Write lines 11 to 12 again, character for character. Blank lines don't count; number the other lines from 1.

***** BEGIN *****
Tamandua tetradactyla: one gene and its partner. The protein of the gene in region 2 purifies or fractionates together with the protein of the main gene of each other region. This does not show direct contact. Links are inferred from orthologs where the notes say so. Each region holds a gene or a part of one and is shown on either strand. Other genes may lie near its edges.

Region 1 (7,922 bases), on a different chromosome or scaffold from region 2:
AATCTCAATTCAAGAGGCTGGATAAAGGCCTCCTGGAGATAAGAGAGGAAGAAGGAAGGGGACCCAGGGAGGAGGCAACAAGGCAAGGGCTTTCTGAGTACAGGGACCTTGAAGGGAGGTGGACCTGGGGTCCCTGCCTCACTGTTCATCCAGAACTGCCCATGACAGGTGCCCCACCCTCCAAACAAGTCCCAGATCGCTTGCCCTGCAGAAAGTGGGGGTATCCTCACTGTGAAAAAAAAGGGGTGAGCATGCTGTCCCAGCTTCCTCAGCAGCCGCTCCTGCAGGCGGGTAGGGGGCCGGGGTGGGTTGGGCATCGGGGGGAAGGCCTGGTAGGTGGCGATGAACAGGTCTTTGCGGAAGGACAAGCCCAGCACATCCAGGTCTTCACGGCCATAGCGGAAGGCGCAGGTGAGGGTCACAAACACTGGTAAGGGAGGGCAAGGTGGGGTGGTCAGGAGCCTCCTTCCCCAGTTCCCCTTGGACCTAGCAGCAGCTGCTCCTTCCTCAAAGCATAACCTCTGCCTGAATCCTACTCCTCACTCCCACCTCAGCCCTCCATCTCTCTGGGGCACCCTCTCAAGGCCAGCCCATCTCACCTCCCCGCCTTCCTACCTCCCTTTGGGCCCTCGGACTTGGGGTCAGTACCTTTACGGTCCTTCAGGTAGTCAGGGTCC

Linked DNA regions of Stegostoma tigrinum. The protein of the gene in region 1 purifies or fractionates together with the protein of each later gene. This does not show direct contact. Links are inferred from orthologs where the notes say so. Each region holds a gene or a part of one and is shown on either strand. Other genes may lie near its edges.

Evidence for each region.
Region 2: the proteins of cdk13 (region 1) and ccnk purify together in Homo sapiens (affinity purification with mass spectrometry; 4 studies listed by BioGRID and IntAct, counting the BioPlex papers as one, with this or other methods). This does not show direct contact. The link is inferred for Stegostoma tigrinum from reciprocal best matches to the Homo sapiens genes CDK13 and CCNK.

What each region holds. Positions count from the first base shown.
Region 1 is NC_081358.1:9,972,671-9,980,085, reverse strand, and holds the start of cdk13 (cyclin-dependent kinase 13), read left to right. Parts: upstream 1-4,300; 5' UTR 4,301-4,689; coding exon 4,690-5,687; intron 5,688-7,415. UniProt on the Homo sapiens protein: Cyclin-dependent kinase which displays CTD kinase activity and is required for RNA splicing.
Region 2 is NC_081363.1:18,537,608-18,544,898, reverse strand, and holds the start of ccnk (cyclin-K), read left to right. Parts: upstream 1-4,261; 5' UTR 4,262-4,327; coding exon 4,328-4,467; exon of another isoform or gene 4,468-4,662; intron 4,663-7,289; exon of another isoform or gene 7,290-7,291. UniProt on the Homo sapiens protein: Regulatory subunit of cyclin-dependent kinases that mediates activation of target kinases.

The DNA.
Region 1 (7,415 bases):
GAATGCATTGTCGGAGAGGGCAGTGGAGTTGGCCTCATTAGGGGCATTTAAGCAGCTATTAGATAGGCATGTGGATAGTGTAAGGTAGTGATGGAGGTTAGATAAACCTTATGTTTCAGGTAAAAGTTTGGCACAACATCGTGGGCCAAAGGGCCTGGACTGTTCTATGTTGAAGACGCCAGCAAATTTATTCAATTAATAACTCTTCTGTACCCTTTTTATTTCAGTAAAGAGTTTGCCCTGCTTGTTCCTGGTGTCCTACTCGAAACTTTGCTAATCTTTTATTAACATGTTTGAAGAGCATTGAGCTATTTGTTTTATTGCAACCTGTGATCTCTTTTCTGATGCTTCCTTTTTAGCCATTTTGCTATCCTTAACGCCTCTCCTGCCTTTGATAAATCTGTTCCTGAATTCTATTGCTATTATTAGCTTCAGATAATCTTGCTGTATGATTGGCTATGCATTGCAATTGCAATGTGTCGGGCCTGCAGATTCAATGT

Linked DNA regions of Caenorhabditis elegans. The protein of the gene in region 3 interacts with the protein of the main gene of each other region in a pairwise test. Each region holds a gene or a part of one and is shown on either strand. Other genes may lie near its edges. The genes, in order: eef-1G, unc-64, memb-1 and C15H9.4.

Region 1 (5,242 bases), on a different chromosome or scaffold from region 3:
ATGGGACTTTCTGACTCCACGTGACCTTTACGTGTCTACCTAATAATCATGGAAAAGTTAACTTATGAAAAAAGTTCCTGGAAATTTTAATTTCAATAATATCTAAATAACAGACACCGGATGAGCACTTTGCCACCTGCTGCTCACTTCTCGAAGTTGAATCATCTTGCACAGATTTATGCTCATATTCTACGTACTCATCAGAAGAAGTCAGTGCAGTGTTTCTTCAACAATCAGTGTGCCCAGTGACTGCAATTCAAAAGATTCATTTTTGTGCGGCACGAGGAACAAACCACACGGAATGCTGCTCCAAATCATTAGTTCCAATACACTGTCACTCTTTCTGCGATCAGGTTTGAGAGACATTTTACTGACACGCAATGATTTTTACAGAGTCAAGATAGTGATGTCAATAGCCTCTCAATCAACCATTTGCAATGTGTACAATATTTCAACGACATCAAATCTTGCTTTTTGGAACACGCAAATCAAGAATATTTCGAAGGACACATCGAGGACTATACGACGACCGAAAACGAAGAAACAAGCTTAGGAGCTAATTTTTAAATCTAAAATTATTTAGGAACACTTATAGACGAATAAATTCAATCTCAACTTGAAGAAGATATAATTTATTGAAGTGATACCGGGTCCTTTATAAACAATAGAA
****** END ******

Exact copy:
Region 1 (7,415 bases):
GAATGCATTGTCGGAGAGGGCAGTGGAGTTGGCCTCATTAGGGGCATTTAAGCAGCTATTAGATAGGCATGTGGATAGTGTAAGGTAGTGATGGAGGTTAGATAAACCTTATGTTTCAGGTAAAAGTTTGGCACAACATCGTGGGCCAAAGGGCCTGGACTGTTCTATGTTGAAGACGCCAGCAAATTTATTCAATTAATAACTCTTCTGTACCCTTTTTATTTCAGTAAAGAGTTTGCCCTGCTTGTTCCTGGTGTCCTACTCGAAACTTTGCTAATCTTTTATTAACATGTTTGAAGAGCATTGAGCTATTTGTTTTATTGCAACCTGTGATCTCTTTTCTGATGCTTCCTTTTTAGCCATTTTGCTATCCTTAACGCCTCTCCTGCCTTTGATAAATCTGTTCCTGAATTCTATTGCTATTATTAGCTTCAGATAATCTTGCTGTATGATTGGCTATGCATTGCAATTGCAATGTGTCGGGCCTGCAGATTCAATGT